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Hapless Cameron battling Tory enemies within

David Cameron is struggling to keep the Tories together. The party is split on same-sex marriage and the European Union, showing up some poor leadership attributes in the Prime Minister.

Boy oh boy. Anyone feeling a little down about Opposition Leader Tony Abbott looming over the horizon blocking the sun should pull up a deckchair, pop the corn and watch the show in the UK. Here, tonight, with a farcical mess around voting on same-s-x marriage, British PM David Cameron has confirmed he is one of the worst leaders of the party in modern times.

Last week he managed to stuff up the European Union issue, with 100-plus Conservatives voting against the Queen’s speech. Tonight same-s-x marriage, taken up as a way of colonising Liberal-Democrat votes, has become a huge negative, fuelling the practical civil war between Tory leadership and grassroots (hedgeroots, I guess, it being the shires ‘n’ all).

Last week’s EU vote was complicated enough: a private member’s bill expressing disappointment with the lack of commitment to an in-out EU referendum before 2015, headed off by a bill from the government committing to having a bill authorising a referendum in 2017. Pure shadow play.

Tonight’s gay marriage manoeuvre made that look like the storming of the Winter Palace. Dave had committed to same-s-x marriage legislation last year, even though it hadn’t been in the 2010 election manifesto, and there was no doubt that a large majority of the party membership was against. The promise was made in happier times, when the Con-Dem government wasn’t on the back foot over an absent recovery, a housing crisis and a firestorm over open immigration channels, and E-e-e-e-u-rope. By April, it was clear the government didn’t need the extra grief, and so same-s-x marriage was left out of the Queen’s speech* — thus of course becoming a source of extra grief.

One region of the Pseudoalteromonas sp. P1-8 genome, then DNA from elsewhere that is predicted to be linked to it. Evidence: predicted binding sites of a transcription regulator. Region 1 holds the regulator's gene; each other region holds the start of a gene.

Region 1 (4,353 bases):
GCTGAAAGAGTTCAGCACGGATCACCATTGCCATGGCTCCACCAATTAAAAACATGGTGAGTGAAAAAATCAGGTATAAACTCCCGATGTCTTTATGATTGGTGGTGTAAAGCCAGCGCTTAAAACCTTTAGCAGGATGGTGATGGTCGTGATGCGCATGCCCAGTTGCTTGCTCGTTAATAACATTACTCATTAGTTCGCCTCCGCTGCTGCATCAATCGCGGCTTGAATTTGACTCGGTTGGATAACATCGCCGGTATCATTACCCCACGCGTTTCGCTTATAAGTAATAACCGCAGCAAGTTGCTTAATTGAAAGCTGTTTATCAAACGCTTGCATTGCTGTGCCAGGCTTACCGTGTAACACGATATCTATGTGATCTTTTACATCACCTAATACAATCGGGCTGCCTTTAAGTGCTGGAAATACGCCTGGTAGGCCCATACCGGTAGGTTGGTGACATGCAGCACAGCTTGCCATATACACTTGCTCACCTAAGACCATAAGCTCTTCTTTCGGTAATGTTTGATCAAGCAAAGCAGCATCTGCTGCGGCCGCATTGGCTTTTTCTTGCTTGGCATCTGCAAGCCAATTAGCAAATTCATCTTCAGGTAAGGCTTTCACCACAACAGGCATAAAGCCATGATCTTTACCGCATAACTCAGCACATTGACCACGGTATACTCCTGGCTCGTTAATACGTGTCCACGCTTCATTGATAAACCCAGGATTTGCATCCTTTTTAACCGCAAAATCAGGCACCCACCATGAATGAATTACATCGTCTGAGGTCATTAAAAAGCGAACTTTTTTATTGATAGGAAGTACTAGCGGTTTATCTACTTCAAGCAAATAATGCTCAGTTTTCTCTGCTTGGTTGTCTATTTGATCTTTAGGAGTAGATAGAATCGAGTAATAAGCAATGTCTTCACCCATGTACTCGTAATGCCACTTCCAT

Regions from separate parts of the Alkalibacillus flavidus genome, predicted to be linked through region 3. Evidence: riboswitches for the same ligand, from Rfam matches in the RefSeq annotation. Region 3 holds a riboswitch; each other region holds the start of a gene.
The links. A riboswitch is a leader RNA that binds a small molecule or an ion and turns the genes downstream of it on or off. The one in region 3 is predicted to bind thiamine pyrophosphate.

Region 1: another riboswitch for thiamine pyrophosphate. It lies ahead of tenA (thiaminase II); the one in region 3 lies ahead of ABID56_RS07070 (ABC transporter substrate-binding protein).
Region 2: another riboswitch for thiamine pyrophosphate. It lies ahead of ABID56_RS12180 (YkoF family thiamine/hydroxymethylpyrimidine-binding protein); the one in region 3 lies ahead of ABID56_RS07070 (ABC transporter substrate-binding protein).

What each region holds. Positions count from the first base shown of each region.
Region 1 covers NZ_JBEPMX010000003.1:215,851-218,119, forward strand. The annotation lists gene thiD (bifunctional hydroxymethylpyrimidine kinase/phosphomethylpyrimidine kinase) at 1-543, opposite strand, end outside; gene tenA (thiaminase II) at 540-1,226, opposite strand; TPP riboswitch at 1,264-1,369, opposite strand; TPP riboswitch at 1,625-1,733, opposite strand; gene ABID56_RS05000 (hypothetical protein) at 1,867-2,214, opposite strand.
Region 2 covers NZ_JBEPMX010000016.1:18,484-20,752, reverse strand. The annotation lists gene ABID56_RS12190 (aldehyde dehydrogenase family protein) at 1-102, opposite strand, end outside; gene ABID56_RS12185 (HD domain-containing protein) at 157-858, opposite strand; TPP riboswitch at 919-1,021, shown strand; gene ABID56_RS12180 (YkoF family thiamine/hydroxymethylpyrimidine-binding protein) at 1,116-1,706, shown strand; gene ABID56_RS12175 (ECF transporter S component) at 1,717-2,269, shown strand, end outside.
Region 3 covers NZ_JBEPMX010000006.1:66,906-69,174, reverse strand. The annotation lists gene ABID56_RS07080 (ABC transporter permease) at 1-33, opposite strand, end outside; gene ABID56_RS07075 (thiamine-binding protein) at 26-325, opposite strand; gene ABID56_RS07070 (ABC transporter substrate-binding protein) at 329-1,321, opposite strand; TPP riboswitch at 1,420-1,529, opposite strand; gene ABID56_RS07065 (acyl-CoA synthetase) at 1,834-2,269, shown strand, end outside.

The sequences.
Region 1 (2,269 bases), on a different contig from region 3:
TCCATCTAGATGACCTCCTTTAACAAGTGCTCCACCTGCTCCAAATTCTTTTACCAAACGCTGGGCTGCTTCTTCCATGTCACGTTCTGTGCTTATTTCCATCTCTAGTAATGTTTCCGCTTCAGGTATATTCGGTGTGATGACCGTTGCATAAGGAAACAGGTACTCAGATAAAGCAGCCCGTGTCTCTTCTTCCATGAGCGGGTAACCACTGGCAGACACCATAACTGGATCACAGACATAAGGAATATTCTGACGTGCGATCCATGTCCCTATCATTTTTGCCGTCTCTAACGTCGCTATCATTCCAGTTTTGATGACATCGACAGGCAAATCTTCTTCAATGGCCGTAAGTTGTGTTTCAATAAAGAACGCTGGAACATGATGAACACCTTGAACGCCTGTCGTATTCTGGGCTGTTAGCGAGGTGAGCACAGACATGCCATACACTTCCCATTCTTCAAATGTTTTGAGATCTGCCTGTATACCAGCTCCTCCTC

Now, with Cameron weakened, his enemies have seen a fresh opportunity to humiliate him, with a new amendment to the same-s-x marriage act going ahead at the moment. The amendment did a curious thing: rather than go head-to-head against gay unions, it wanted to extend things the other way. The amendment proposed to extend the civil union arrangement that had been made available to same-s-x couples years ago to heteros-xual couples as well. That was an elegant move — who could object to it? It expanded choice for everyone. It also removed the tricky problem that, were same-s-x marriage to be ratified, same-s-x couples would have more options than straight couples, being able to full marry, or to go with a more minimal commitment/union arrangement. Eventually, that would have been challenged in the courts and overturned.

However, one problem for the government with that new arrangement is that it may appeal to many of the several million couples who are cohabiting but not married. They, as de facto couples, remain excluded from a whole series of pension provisions, deductions and business expenses allowances, which they would suddenly come into if civil unions became an option. It would only take a proportion of them to decide that civil union was acceptably non-patriarchal, statist-familialist, heavy, man, to be worth signing up for, for there to be a 4 billion pounds-plus blowout in state obligations.

Where did that 4 billion pounds come from? Exhaustive and costed research? Hahaha, actually the Department of Work and Pensions said that it was a figure they had provided for “illustrative” purposes — that is, pulled out of nothing. The “equalities” minister — imagine how the shires grind their teeth at the Tories having a Swedish-style Equalities Minister — refused to support an amendment extending equality, which upped the contradictory nature of the whole thing. On Twitter, gay campaigner Peter Tatchell urged support for the amendment, noting that his long-term campaign for same-s-x marriage had always been undertaken in the knowledge that he would rather be campaigning for the full disestablishment of marriage, and now that something like that was here, what were you going to do?

Cameron, now looking like a rather hapless PR goon, may make the history books yet …”